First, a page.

Tea Candles

CSE 168 2010 Final Project

Carlos Dominguez and Holmes Futrell

  1. Introduction
  2. Modeling the Scene
    1. Instancing
    2. Constructive Solid Geometry
    3. The Model
  3. Distribution Ray Tracing
    1. Depth of Field
    2. Glossy Reflections
  4. Photon Mapping
    1. Diffuse Interreflection
    2. Caustics
    3. Participating Media
  5. Final Image


For our final project we wanted to model a scene from a real photograph as closely as possible while at the same time applying advanced techniques from the course. We had some vague initial ideas about the type of image we wanted to reproduce, and after some searching we found a photo (shown below) by Paulo Rodrigues that caught our attention. The photograph shows a living room scene with the camera placed just above a coffee table. In the foreground there are four tea candles, a teapot, and an incense burner. In the background the viewer can see a bookcase and then see past a divider and into the kitchen.

We based our rendering on Paulo's photo because of the great number of effects present which we could attempt to capture. Most of the lighting in the living room arrives after one or more bounces from the kitchen. The glass candle holders serve to focus the light from the candle flames to form colored caustics on the coffee table. And there are also a number of "soft" phenomena present: the soft shadows cast by the kitchen lights into the living room, the glossy reflections in the coffee table, and the depth of field from the camera itself.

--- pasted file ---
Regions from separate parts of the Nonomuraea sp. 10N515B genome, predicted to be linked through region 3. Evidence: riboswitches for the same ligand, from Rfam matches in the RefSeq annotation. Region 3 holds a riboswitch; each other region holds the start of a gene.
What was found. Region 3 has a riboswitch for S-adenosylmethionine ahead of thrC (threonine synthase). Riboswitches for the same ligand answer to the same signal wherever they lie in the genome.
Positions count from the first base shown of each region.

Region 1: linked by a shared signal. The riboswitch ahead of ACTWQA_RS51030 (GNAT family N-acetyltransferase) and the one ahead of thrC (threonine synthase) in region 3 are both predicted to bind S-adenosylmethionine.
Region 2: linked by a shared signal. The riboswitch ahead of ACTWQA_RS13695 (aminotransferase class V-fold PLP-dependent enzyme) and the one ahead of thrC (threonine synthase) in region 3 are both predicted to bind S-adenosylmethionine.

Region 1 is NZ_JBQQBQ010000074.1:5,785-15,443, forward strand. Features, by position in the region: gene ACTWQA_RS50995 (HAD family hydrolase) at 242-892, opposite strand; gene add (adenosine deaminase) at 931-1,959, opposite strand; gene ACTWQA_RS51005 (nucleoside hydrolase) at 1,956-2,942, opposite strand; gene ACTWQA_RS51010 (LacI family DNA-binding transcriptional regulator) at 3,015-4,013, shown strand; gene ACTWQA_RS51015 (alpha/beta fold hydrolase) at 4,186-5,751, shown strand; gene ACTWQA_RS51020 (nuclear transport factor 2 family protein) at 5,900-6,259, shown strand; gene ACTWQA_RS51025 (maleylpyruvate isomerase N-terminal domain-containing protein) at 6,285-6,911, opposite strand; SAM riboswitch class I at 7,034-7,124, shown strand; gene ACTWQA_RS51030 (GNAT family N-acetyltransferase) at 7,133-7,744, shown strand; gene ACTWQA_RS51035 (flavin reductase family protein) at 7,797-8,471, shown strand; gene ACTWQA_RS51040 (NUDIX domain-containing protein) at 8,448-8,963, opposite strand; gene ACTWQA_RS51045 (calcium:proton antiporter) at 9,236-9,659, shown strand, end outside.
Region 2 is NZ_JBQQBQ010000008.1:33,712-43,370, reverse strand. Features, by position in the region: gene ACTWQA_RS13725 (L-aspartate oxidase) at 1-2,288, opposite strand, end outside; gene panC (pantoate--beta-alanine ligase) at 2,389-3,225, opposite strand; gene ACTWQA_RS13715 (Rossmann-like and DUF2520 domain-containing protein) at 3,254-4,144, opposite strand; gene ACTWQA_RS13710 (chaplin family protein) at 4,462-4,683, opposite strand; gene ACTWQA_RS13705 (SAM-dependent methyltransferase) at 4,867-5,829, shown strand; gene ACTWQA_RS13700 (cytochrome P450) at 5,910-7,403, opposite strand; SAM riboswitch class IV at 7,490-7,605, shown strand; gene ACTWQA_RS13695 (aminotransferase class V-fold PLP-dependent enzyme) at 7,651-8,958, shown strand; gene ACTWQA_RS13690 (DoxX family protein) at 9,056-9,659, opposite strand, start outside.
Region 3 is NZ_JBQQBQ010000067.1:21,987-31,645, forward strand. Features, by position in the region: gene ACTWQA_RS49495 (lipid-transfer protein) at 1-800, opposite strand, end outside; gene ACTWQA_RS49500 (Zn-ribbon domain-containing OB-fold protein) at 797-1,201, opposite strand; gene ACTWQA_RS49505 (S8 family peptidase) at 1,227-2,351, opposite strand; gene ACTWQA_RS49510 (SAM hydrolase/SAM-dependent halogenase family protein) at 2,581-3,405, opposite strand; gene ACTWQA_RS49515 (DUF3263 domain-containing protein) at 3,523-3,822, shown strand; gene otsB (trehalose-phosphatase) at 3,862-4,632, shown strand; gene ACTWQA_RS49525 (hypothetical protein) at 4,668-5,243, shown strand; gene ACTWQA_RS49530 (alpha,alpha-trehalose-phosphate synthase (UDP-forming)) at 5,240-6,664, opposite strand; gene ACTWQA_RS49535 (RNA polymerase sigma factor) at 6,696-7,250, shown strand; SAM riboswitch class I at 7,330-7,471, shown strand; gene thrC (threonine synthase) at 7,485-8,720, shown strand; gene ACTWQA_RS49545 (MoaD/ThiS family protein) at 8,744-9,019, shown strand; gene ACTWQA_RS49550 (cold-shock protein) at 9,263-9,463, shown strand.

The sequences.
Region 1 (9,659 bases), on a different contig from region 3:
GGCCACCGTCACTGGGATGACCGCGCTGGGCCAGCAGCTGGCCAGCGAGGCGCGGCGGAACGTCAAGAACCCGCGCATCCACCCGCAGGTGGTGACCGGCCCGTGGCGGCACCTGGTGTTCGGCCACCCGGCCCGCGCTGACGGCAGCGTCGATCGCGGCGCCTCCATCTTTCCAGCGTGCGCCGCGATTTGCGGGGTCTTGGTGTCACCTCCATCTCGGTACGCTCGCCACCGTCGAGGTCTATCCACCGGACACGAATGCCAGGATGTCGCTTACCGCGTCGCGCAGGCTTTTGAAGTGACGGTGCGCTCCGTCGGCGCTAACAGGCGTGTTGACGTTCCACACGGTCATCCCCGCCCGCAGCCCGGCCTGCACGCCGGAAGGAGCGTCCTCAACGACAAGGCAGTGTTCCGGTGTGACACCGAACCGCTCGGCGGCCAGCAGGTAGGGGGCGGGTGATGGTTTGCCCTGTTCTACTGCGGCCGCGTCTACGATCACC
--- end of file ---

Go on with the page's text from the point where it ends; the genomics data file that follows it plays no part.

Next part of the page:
Modeling the Scene

Neither of us had experience modeling using 3rd party tools, which presented difficulties since the scene we wished to model is rather complex. We had a handful of .obj models at our disposal, one of which luckily included a teapot, but we had to model the rest of the scene ourselves. To accomplish this we added a number capabilities to our renderer and modeled the scene procedurally.


Instancing is a technique used to efficiently render copies of objects. For example instanced copies may share the same mesh information or bounding volume hierarchy while having different transformations and material properties which define position, orientation, and color. If a scene contains many copies of an object this optimization can save many orders of magnitude of memory and rendering time.

In our project we used instancing less to optimize the rendering process than to help us model the scene. For example, we modeled the four tea candle holders as instances of a single object with different material color and positions in the scene. Besides creating copies where necessary, we applied instancing to most other objects in the scene to modify their transformation matrices to get them to the proper position, orientation, and scale.